Other studies which identify landscape types consider similar indicators such as plot size, share of cropland, built-up or linear landscape elements (Levers et al. 2018; Tieskens et al. 2017; van der Zanden et al. 2016). In relation to the European archetypes by Levers et al. (2018), our identified types are in line with the intensity classifications for Brandenburg (i.e. large share of cropland or as landscape mosaic). However, our clusters considered additional, region-specific plot-based information with a focus on agricultural landscape structure, diversity and management characteristics. Similar to van der Zanden et al. (2016), Tieskens et al. (2017), who also take into account landscape composition, structure and management indicators but on a European level, our types range from small to large farming scale as indicated by median plot sizes, and can be further differentiated by edge density (potential linear elements) and land management intensity (approximated by the share of cropland and maize). Several studies showed that Brandenburg is characterised by agriculture under medium to large scale arable land (Andersen et al. 2013; Levers et al. 2018; van der Zanden et al. 2016). In addition to the identification landscape types, our study analysed the spatial patterns of characteristics and types showing that particularly high intensity and organic farming tend to be spatially concentrated.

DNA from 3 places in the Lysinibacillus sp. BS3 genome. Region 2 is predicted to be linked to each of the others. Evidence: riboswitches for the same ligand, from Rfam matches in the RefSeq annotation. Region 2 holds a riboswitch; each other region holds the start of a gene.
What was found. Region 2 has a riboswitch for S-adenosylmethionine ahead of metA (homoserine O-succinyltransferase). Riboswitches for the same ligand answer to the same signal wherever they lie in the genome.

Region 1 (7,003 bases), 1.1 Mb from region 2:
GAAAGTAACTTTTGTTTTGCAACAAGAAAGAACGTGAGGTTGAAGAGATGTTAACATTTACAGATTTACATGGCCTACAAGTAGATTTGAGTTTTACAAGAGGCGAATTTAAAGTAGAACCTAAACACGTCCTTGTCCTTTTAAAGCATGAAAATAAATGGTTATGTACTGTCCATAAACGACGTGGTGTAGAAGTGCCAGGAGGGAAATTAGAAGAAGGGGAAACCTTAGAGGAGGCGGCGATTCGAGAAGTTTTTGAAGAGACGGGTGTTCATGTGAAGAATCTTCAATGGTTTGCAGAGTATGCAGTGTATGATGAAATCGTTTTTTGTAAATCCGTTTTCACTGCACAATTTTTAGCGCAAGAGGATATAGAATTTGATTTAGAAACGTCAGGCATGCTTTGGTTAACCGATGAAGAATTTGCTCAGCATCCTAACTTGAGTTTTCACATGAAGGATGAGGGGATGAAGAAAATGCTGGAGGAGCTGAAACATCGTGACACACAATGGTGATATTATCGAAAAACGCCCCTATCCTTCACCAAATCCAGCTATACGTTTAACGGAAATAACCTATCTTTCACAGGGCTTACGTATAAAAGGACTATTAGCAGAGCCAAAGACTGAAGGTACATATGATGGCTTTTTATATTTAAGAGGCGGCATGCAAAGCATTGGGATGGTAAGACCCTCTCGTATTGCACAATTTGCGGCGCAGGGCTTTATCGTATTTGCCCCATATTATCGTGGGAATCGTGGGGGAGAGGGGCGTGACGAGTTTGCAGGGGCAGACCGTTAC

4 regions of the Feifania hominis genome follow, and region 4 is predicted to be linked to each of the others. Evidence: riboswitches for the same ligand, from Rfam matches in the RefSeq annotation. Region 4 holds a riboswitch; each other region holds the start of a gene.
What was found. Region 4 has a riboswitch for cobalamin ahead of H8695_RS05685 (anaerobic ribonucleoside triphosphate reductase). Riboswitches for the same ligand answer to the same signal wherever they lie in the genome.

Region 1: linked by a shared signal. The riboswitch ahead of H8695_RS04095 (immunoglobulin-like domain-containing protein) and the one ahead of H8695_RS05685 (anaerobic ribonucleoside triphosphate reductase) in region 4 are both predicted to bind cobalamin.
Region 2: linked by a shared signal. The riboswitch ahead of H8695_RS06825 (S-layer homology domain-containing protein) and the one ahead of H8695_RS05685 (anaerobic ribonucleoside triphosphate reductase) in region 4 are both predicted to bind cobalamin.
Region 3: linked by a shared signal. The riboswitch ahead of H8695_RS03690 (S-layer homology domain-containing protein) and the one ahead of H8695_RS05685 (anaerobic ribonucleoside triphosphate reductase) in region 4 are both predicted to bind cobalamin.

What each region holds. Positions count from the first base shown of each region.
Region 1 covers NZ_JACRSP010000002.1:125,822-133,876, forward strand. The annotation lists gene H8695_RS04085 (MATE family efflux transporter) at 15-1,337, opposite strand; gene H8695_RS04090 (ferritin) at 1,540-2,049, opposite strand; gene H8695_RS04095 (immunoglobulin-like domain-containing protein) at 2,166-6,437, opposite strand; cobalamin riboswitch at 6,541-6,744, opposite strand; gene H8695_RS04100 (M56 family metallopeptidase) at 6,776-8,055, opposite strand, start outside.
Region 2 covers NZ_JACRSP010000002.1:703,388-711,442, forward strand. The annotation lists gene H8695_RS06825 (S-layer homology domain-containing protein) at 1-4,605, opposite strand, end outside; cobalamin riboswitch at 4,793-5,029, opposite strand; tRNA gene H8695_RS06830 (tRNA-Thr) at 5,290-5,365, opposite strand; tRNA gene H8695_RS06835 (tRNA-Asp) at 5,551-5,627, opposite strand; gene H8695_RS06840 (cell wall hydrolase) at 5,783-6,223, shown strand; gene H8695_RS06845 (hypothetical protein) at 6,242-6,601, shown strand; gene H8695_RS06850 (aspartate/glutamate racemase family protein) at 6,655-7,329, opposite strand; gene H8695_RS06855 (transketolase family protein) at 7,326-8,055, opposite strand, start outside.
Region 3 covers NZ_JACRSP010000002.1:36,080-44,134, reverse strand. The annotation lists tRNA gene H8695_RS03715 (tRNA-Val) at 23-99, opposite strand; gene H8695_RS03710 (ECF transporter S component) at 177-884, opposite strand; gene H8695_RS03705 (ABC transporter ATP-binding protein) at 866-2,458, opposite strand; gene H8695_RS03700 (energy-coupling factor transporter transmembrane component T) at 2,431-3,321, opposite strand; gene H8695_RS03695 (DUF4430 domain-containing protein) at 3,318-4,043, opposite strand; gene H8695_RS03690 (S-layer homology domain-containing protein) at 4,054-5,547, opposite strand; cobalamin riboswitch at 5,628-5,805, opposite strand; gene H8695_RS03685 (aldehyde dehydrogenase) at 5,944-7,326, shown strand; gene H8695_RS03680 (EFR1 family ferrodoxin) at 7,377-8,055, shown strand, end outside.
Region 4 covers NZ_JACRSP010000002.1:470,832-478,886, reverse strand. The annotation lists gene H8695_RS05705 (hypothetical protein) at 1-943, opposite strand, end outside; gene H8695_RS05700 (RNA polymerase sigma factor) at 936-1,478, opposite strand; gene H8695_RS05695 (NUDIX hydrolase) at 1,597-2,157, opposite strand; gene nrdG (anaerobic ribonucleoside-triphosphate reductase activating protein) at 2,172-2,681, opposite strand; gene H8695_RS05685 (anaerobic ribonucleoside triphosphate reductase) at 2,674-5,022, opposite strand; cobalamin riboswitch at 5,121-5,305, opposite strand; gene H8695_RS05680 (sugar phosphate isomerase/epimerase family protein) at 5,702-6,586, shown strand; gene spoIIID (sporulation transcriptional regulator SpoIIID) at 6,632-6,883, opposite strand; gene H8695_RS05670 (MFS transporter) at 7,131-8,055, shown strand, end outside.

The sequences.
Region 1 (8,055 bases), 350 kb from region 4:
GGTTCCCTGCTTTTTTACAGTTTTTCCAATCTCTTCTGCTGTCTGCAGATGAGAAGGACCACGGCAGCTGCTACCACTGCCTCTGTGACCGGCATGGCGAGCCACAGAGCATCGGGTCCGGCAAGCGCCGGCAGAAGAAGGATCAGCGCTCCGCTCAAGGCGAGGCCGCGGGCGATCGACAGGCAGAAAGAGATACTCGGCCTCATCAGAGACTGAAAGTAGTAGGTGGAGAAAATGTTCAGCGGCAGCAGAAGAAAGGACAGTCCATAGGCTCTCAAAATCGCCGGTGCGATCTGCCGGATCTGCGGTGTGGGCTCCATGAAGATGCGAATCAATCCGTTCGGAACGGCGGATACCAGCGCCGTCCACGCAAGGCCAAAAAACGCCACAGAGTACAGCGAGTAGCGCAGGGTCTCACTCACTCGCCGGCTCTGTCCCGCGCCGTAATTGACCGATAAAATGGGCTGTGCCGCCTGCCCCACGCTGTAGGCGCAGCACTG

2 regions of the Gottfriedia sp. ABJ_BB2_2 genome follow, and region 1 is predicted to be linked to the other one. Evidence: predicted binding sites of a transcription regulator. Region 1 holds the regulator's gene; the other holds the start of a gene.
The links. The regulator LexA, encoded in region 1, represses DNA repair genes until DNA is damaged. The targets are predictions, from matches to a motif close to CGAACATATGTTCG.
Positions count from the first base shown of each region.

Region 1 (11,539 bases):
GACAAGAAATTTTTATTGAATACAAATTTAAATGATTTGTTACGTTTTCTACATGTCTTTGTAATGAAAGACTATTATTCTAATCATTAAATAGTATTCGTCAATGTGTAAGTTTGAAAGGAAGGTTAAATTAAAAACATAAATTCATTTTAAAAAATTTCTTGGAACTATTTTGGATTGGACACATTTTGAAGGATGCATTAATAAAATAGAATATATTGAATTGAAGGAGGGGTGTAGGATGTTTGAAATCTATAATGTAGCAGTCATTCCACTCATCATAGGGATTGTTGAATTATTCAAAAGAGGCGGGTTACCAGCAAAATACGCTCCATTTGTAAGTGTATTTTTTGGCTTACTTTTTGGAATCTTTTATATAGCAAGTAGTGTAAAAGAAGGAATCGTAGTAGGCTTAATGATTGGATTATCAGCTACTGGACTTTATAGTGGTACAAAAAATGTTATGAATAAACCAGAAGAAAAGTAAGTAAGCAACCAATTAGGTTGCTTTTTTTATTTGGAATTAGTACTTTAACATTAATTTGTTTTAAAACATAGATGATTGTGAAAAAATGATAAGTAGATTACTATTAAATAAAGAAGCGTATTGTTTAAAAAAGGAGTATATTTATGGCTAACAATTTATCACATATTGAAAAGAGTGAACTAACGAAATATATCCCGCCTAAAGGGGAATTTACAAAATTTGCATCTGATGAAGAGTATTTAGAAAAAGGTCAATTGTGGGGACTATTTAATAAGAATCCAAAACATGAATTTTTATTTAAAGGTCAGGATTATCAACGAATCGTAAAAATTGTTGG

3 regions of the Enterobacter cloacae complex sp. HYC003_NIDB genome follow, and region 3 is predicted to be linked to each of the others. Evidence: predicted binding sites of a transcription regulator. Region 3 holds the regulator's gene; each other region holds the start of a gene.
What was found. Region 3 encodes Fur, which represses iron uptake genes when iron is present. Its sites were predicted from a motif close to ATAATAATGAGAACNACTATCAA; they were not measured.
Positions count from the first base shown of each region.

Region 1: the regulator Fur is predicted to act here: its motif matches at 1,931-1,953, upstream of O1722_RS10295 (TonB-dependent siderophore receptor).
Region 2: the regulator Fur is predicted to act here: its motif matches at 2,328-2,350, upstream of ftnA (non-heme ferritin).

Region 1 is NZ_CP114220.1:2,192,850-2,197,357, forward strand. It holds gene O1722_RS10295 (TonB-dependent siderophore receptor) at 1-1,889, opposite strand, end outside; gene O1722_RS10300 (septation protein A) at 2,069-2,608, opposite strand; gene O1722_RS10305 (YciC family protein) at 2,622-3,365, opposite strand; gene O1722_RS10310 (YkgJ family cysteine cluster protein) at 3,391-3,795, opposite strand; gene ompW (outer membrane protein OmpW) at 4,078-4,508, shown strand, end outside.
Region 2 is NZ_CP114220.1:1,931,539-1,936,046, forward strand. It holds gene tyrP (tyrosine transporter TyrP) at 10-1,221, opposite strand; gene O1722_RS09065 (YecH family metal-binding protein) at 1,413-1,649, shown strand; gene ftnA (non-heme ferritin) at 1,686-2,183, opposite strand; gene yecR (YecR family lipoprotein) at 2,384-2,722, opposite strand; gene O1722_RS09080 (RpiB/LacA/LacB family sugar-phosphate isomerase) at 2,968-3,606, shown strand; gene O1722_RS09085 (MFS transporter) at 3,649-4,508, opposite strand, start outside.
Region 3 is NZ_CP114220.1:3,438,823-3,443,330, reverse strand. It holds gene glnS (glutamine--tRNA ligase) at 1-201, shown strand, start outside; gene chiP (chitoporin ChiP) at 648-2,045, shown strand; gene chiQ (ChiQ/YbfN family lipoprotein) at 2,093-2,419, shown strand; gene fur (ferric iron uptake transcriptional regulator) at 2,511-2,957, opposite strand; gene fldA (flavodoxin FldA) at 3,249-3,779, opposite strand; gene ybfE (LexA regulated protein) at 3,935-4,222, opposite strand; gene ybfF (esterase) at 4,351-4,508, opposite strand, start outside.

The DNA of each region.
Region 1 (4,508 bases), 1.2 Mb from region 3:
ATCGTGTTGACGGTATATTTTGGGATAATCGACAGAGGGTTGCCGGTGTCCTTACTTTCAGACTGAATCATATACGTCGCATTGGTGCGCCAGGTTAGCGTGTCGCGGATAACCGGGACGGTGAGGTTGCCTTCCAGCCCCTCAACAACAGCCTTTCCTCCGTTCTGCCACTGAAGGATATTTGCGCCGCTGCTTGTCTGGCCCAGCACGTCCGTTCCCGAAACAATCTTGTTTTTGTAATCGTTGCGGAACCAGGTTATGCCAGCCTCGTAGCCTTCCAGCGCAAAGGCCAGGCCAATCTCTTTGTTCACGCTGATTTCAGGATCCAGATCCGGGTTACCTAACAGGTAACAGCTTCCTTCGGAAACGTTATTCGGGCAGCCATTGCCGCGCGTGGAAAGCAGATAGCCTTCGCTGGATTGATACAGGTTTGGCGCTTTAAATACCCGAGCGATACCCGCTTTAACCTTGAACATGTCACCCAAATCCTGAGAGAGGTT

Our results complement and broaden information about agricultural landscapes, such as the agro-ecological zones of Brandenburg (Landbaugebiete), that have been given a suitability rating for crop production potentials (Ackerzahl; Landesamt für Ländliche Entwicklung, Landwirtschaft und Flurneuordnung 2016) and the maps available in the Thünen Atlas, including the distribution of crop types or grassland on a municipal scale (Thünen Institut, 2014). Using a plot-based analysis, we add new information to the existing data regarding composition, configuration, diversity, and management, including intensity, which may become relevant also from a perspective of resilience and climate smartness of landscapes. Earlier typologies of Brandenburg’s agriculture have been based mainly on farmers’ decisions and referenced renewable energy production (Venghaus and Acosta 2018). These authors considered farmers as decision makers as the designers of agricultural landscapes; however, the explicit landscape composition scale as we do here was not considered explicitly. In this study, we used different metrics as inputs for typologising agriculture on a landscape level and thus complement the results of Uthes et al. (2020) and Venghaus and Acosta (2018), who focused their analysis on the farm level.